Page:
The Wayne Gretzky Incident

Kendall Webster had been dreading this day for weeks.

His Grade Five teacher, the evil Mrs. Baxter, had informed her students upon their return from Christmas break that it was class speech time.  They could pick any suitable topic and then, in three weeks’ time, they would be expected to speak on it for five minutes.  Kendall had chosen to give a talk on every hockey fan’s hero, Wayne Gretzky.

The Great One’s career provided many interesting facts and statistics for Kendall; too many, in fact.  He whittled them down and compiled them into a speech that was so beautifully written it would have made even Shakespeare weep.  There was just one problem with it, though: Kendall would going to have to deliver every word of it aloud.

Public speaking is fine for extroverts and narcissists, but completely terrifying for the Kendalls of this world.  He was sure he would make a fool of himself, as he had done on past occasions.  He had visions of breaking into an icy sweat, shaking more than a San Francisco building during an earthquake, and tripping over his words the way a drunk trips over his feet.

Kendall had made deals with both God and the universe in the days leading up to what was surely to be the worst day of his life.  He had prayed to wake up with laryngitis, offered up his video game collection in exchange for a blizzard, or best case scenario: for the zombie apocalypse to come to fruition so he’d never  have to go to school again.  Yet there he was, sitting in Mrs. Baxter’s class, dreading the moment when he would be called upon.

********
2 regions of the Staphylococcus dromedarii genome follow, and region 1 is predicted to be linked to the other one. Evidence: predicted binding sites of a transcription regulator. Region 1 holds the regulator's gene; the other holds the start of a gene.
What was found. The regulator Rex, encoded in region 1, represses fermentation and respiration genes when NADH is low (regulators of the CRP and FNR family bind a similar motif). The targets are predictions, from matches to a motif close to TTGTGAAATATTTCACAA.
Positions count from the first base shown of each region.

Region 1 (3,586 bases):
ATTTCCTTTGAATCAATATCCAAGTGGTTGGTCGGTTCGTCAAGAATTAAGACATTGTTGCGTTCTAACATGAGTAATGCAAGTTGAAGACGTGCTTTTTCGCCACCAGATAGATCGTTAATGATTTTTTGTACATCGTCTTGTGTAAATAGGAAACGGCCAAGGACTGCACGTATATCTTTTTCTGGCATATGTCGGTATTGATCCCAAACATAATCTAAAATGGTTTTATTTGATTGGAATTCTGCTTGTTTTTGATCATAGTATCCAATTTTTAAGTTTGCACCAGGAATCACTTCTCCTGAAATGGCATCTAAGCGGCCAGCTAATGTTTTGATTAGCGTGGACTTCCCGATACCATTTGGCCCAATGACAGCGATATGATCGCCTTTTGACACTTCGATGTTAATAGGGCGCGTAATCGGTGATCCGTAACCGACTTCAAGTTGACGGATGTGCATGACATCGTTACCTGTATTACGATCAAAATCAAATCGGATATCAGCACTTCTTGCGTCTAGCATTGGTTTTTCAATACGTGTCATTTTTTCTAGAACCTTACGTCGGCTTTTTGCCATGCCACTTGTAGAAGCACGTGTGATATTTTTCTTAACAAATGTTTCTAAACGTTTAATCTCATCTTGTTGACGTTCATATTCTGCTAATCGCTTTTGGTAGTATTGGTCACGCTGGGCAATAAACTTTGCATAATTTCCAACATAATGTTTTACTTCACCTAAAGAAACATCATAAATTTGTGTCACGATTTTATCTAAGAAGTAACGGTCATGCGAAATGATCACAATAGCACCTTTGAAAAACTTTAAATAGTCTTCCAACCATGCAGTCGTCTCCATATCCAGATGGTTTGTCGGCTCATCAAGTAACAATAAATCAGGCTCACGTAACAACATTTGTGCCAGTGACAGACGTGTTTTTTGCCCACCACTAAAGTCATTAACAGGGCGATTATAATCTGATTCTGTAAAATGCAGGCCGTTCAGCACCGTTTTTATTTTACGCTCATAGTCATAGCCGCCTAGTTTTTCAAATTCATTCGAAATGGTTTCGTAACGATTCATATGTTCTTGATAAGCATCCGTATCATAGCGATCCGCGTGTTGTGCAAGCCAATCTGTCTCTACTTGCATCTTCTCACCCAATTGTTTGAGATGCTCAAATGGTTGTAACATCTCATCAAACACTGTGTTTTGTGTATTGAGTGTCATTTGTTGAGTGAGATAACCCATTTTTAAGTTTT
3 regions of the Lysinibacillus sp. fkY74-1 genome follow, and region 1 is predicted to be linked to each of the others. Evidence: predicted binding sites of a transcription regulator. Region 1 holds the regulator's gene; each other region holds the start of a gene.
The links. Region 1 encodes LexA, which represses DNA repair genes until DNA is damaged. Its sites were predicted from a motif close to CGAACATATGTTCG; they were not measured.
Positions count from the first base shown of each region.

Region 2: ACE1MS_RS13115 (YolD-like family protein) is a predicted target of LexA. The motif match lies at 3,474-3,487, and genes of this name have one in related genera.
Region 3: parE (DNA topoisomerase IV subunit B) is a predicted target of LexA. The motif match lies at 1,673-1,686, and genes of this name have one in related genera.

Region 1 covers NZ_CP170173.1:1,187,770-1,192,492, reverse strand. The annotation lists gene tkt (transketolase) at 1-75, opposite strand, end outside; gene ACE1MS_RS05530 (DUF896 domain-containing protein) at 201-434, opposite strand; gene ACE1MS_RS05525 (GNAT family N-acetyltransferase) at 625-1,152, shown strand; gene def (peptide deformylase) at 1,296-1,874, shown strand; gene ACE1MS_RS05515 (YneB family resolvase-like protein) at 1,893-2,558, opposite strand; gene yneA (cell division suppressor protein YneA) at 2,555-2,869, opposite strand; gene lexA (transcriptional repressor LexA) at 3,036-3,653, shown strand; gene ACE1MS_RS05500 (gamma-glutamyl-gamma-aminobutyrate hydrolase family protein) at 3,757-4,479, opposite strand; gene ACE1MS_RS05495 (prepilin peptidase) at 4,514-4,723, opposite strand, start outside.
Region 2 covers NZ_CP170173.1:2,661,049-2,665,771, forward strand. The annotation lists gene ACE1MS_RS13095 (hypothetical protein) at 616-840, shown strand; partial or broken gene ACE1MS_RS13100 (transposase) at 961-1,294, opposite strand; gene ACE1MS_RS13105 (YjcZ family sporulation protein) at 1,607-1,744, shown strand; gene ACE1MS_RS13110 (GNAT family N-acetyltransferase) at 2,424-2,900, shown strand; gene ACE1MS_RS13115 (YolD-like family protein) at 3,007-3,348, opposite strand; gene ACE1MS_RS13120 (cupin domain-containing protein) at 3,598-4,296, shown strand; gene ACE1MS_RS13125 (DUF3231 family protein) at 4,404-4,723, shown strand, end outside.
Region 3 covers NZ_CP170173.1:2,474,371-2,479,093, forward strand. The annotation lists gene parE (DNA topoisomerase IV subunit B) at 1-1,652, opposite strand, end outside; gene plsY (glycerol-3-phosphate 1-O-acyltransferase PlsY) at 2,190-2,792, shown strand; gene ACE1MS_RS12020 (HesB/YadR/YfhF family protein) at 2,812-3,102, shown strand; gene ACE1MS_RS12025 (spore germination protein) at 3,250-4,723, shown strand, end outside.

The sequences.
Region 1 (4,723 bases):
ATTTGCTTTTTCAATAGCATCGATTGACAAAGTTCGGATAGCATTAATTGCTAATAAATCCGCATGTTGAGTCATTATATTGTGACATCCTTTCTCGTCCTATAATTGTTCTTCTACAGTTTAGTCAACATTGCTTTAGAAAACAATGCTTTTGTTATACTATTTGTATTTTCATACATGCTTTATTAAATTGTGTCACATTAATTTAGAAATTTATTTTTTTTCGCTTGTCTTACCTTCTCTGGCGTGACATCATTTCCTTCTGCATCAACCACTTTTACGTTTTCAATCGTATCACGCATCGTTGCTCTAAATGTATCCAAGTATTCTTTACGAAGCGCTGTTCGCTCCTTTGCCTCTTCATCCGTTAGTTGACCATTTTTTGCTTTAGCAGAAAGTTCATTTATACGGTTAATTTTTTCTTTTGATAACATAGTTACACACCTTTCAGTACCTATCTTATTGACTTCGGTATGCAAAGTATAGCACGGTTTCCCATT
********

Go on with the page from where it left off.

“Please let Mrs. Baxter turn into a zombie right this very minute,” Kendall silently wished.  “Please let Mrs. Baxter turn into a zombie.”

“Kendall,” Mrs. Baxter said in what was clearly the voice of someone still very much alive, “it’s your turn.”

Fueled by fear, Kendall rose to his feet and walked to the front of the room.  Staring into the eyes of his classmates…eyes that said “I hope he pukes like he did the last time he had to speak in front of us!” Kendall began his speech; a speech that was over with in five seconds.

“Wayne Gretzky was born in Brantford, Ontario on January 26, 1961,” was all he said.

No one got to hear about Wayne’s records, his championship years, or his hot wife because Kendall fainted after his opening sentence.  He still passed the assignment, however, because as evil as Mrs. Baxter was for giving him the assignment, she was sensitive enough to recognize a severe case of Social Anxiety Disorder when she saw it.

Kendall’s classmates teased him about what came to be known as The Wayne Gretzky Incident until the day they all graduated high school.  He was okay with that because once the other teachers in the school board heard about what happened, Kendall was never called upon to give another speech.



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